The City Grit Dinner of Hiyaw Gebreyohannes

Hiyaw_©McylinderTim Tim Salad: Heirloom Tomatoes, Kale, Crispy Injera, Roasted Peppers, Jalapeño aioli with Avocado Compote

Hiyawportrait_©MCylinderHiyaw Gebreyohannes who cooked his style of Ethiopian food at City Grit on March 27.

HiyawTomatoes_©MCylinder

hiyawtarter_©MCylinderKitfo: Steak Tartar, Fresh Cottage Cheese, Collard Greens

Hiyawfoiegras_©MCylinder
Preparing the Foie Gras
Hiwayprocess_©MCylinder Hiyaw Gebreyohannes and his team in the kitchens at City Grit

Hiyawbread_©MCylinderAbove: The Injera (is a yeast-risen flatbread with a unique slightly spongy texture, traditionally made out of teff flour, is a national dish in Ethopia and Eritrea.) Below: Plantains and Ginger: Ginger Elixir, Plantains, Honey wine ice Cream

Hiyawdessert_©MCylinder

Chef Hiyaw Gebrayohannes doesn’t know if it was a conscious thing to start selling the food he grew up with, but he thinks it was more instinct, probably. The moment of clarity was sitting in his parents restaurant in Michigan and seeing his dad cooking, and his mom trying to convince him to stay in Michigan and run the business and him arguing with them and saying they should “just package the food and sell it like that”, and when he went home that night, he couldn’t get the idea out of his mind. Now Hiyaw runs Taste of Ethopia, which currently has 7 cuisines to go, and if you go to the hot bar at Wholefoods in the North-East region you can pick his food straight up and dine on it at home.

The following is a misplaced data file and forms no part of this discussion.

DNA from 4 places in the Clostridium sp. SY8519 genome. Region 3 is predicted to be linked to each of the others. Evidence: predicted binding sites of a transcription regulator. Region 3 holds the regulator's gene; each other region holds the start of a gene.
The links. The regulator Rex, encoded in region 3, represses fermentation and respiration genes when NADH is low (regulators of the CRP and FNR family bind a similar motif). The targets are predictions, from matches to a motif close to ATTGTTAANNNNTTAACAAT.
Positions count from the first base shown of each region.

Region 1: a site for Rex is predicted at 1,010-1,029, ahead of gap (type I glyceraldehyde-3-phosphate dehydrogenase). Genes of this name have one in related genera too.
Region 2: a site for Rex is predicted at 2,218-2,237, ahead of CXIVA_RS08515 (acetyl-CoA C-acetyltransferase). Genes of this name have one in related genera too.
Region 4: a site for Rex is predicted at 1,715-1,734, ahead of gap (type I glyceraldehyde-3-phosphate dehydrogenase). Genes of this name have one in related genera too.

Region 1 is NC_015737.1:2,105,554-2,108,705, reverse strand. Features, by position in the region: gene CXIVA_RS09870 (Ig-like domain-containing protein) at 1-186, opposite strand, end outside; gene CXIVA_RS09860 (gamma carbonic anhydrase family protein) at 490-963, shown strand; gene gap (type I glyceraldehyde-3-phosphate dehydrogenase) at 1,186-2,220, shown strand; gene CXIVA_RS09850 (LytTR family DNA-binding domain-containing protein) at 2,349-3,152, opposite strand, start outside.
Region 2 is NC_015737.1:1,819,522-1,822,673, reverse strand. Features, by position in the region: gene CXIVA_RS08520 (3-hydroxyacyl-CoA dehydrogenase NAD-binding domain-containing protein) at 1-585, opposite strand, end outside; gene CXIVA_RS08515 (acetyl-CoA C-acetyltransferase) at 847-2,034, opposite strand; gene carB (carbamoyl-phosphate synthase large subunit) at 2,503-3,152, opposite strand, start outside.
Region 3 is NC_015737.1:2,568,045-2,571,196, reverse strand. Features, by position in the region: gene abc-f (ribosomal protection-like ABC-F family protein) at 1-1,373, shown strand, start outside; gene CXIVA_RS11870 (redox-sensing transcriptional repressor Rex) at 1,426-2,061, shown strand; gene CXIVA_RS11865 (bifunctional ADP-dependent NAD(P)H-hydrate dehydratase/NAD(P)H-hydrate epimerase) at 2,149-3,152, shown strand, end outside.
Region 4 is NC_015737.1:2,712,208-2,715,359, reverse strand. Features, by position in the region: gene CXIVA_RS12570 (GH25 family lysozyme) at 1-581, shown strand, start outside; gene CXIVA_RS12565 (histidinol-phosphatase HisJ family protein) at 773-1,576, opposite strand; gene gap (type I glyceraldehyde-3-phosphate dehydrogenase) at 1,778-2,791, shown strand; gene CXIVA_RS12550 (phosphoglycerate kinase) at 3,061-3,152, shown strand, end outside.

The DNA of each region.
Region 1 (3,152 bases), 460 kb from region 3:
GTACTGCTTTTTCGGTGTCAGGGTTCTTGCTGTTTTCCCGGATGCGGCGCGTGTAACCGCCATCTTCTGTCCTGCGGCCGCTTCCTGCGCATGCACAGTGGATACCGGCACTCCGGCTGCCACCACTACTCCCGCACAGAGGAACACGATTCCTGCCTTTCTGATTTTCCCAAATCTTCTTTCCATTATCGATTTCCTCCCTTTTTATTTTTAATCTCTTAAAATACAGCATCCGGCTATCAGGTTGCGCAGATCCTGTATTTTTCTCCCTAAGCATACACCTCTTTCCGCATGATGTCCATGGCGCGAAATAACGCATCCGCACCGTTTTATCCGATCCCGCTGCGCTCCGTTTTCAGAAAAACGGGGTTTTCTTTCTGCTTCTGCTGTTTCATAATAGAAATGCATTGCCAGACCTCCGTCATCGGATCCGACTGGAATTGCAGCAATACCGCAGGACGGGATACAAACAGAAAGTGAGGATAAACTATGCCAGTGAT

This last week, March 27, Hiyaw cooked at City Grit. City Grit is the brain child of chef, Sarah Simmons and her business partner Jeremie Kittredge, and it’s housed in a phenomenal space—an old school house In Nolita, that’s an antique store by day, and a restaurant by night (guests have been known to purchase the furniture, and lighting fixtures between entree and main). The place features supper-club style dinners, and a guest-chef series of well-known and emerging chefs. This means that the menu gets to change frequently, and organically, and in the larger picture, it gives an opportunity for emerging chef’s to be able to showcase their (maybe, unseen) culinary work.

Hiyaw wanted to make all the dishes to have the ability to be served with the Injera. (Injera is a yeast-risen flatbread with a unique slightly spongy texture, traditionally made out of teff flour, is a national dish in Ethopia and Eritrea.) And that worked. The menu was inspired from his travels within Africa and his childhood dinners. He wanted to create something that was authentic to the flavors but yet have a beautiful presentation.

Photographer Matthew Cylinder went along and photographed Hiyaw a few hours before the event…